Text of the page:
Wednesday, September 23, 2009

ADALAT-O-EKTI MEYE (Bengali) (1982)

“Law is to ensure protection, not to hurt human dignity.”
It’s a shocking fact for our civilized society that a rape takes place in this world every five minutes. That means twelve per hour. The film is the account of one of its victim out of those twelve cases.

A young school teacher Urmila during her holiday break got ruined physically and mentally by gang rape of spoiled wealthy collegians on the beach. The culprits are soon arrested but it’s Urmila who’s treated as an outcast and shunned by her fiancé, her job, by society and even by her parents. The film starring as Tanuja in her career best role is a strong feminist statement against the humiliation and suffering of a rape victim which questions the integrity of our so called patriarchal society and judiciary system that give stigma to victim rather than punishing the criminals. Even today in most of the cases instead of fighting for justice the educated families just withdraw the case to escape themselves from murky business and social stigma.

There’s no unnecessary or obfuscating addition, introduction or role playing of any character or scene in the film. There are some memorable parts of the film. Dialogues are natural yet make us think. In one of the scene the doctor remarked, “It’s inhuman atrocity. What happened was even insulting to animals. Even they follow the law of nature.” Along with Tanuja’s fine act as protagonist, the other most noticeable character of the film is a good hearted and conscience seeking old police man named Gobind who helped Urmila in all her ups and down to seek justice. He’s more father figure to her than her own father.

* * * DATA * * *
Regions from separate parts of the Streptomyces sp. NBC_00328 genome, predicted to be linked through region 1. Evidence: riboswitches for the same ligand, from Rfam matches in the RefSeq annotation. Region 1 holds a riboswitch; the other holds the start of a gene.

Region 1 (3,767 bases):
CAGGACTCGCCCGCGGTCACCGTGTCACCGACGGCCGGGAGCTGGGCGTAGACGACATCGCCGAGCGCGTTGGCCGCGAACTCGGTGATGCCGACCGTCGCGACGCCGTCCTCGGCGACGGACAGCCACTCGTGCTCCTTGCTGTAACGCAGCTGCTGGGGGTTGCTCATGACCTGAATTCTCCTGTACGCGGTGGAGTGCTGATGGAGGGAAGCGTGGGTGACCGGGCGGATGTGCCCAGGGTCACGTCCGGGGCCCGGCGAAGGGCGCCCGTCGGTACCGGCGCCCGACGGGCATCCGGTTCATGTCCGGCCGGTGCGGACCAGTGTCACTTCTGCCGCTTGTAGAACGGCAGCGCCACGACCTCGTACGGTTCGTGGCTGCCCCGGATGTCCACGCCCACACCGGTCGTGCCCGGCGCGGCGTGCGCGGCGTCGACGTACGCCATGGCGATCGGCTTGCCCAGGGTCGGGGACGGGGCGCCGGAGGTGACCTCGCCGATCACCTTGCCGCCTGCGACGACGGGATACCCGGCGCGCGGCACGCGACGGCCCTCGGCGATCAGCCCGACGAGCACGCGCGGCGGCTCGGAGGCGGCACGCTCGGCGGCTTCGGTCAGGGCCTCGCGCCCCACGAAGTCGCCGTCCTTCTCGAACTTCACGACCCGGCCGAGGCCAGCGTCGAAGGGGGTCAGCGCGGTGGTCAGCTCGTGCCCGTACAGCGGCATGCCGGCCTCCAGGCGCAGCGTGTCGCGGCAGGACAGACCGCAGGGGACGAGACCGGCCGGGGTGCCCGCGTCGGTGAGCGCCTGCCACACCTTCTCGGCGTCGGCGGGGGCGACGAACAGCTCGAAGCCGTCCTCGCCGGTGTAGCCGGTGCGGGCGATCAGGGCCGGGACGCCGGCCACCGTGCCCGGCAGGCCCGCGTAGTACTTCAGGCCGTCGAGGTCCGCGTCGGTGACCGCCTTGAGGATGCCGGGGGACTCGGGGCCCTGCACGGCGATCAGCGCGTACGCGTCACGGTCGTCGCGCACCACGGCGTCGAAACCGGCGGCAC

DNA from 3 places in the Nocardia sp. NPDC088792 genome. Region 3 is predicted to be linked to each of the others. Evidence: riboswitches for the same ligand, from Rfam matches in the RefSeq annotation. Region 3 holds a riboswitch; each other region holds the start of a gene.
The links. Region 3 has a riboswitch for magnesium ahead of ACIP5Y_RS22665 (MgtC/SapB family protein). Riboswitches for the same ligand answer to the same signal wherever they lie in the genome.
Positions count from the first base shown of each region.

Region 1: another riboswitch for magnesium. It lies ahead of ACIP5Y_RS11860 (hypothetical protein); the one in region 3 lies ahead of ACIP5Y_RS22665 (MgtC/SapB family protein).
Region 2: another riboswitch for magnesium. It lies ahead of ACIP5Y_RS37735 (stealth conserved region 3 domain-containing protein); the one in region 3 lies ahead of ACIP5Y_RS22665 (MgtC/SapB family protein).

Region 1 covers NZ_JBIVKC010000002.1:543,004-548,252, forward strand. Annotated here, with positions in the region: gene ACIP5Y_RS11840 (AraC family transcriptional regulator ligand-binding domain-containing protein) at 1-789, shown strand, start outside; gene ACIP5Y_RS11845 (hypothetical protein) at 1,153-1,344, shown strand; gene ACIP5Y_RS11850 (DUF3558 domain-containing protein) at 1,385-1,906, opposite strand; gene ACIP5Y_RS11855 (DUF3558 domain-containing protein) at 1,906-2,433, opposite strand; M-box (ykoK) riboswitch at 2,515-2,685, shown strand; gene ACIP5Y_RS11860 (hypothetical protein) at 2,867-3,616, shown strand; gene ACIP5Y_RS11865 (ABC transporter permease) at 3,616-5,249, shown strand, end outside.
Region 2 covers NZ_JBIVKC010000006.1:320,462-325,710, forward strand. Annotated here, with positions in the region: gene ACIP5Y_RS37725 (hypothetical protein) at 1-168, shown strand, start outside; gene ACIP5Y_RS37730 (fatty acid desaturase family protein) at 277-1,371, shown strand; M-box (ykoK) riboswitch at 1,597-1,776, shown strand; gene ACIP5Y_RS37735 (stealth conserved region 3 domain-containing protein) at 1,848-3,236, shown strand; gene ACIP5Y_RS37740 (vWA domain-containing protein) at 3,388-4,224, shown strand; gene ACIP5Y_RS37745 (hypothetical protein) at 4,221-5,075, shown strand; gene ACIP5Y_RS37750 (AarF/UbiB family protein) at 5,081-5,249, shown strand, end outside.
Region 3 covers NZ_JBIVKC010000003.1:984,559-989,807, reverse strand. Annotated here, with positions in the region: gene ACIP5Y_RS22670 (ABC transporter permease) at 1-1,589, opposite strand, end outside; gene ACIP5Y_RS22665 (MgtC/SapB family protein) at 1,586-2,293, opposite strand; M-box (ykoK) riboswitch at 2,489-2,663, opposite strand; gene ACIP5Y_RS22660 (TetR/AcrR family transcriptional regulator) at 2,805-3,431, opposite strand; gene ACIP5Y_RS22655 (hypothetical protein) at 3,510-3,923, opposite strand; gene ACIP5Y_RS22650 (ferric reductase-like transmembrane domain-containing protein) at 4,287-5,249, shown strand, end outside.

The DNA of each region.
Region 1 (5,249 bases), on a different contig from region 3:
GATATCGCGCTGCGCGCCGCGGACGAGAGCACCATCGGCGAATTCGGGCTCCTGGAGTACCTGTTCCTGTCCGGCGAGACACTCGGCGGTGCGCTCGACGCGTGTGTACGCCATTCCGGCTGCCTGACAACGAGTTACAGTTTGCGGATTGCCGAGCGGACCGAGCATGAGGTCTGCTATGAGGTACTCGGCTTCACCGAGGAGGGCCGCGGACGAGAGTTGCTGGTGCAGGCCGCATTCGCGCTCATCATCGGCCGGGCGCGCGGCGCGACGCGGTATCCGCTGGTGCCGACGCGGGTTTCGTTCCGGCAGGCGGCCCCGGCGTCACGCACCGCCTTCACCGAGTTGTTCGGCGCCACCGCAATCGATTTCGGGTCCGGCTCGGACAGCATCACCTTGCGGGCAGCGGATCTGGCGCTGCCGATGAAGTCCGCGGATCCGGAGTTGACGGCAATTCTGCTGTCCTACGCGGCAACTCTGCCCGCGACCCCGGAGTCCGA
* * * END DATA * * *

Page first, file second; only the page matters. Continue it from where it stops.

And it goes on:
Tapan Sinha is undoubtedly legendary Bengali filmmaker who made his exit this year. He is perennially rank along with Satyajit Ray and Mrinal Sen. His films were straight from the heart, aesthetically rich and favoring natural dialogues, least melodrama. It was really a bold theme set in ‘80s but Sinha made it so brilliantly and it seems even so contemporary to today’s time. Still the politics of power plays spoilsport behind the judiciary truth. Still ruling politicians corrupted misuse power to protect their kith and kin. Still common man doesn’t want to meddle with any stranger’s case, if the victim is not their dear and near one. The fault does not lie in the individuals but the powerless system where common citizen just don’t want to meddle with police and court. The sole fear of public lies in the very edifice of protection and justice.

Director Rajkumar Santoshi had snatched the subject of the plot, in some sequence even the dialogues to make ‘Damini’, a hard hitting film for wide popular audience with quite audience friendly optimistic ending. Though the film garnered Sunny Deol much coveted National Award for Best Suppoting Actor which he has well acted but the character was more typical bollywood hero driven typifying his natural flair for raw emotions. While Director Tapan Sinha’s this version is true to its salt showing the crude reality of our objective society and loophole of the Indian law for the rich and powerful. The film ends with optimistic and humanitarian point of view that Hope and innocence is not lost yet showing Urmila encounters the awaiting students to meet her.

In her tribute to Tapan Sinha actress Tanuja admitted that her best film is ‘Adalat O Ekti Meye’. Its surprising for me while checking the year of its release in IMDB that the film till day just got six votes with user rating of 9.2/10.
Needless to say Mandatory watch.

Ratings- 9/10

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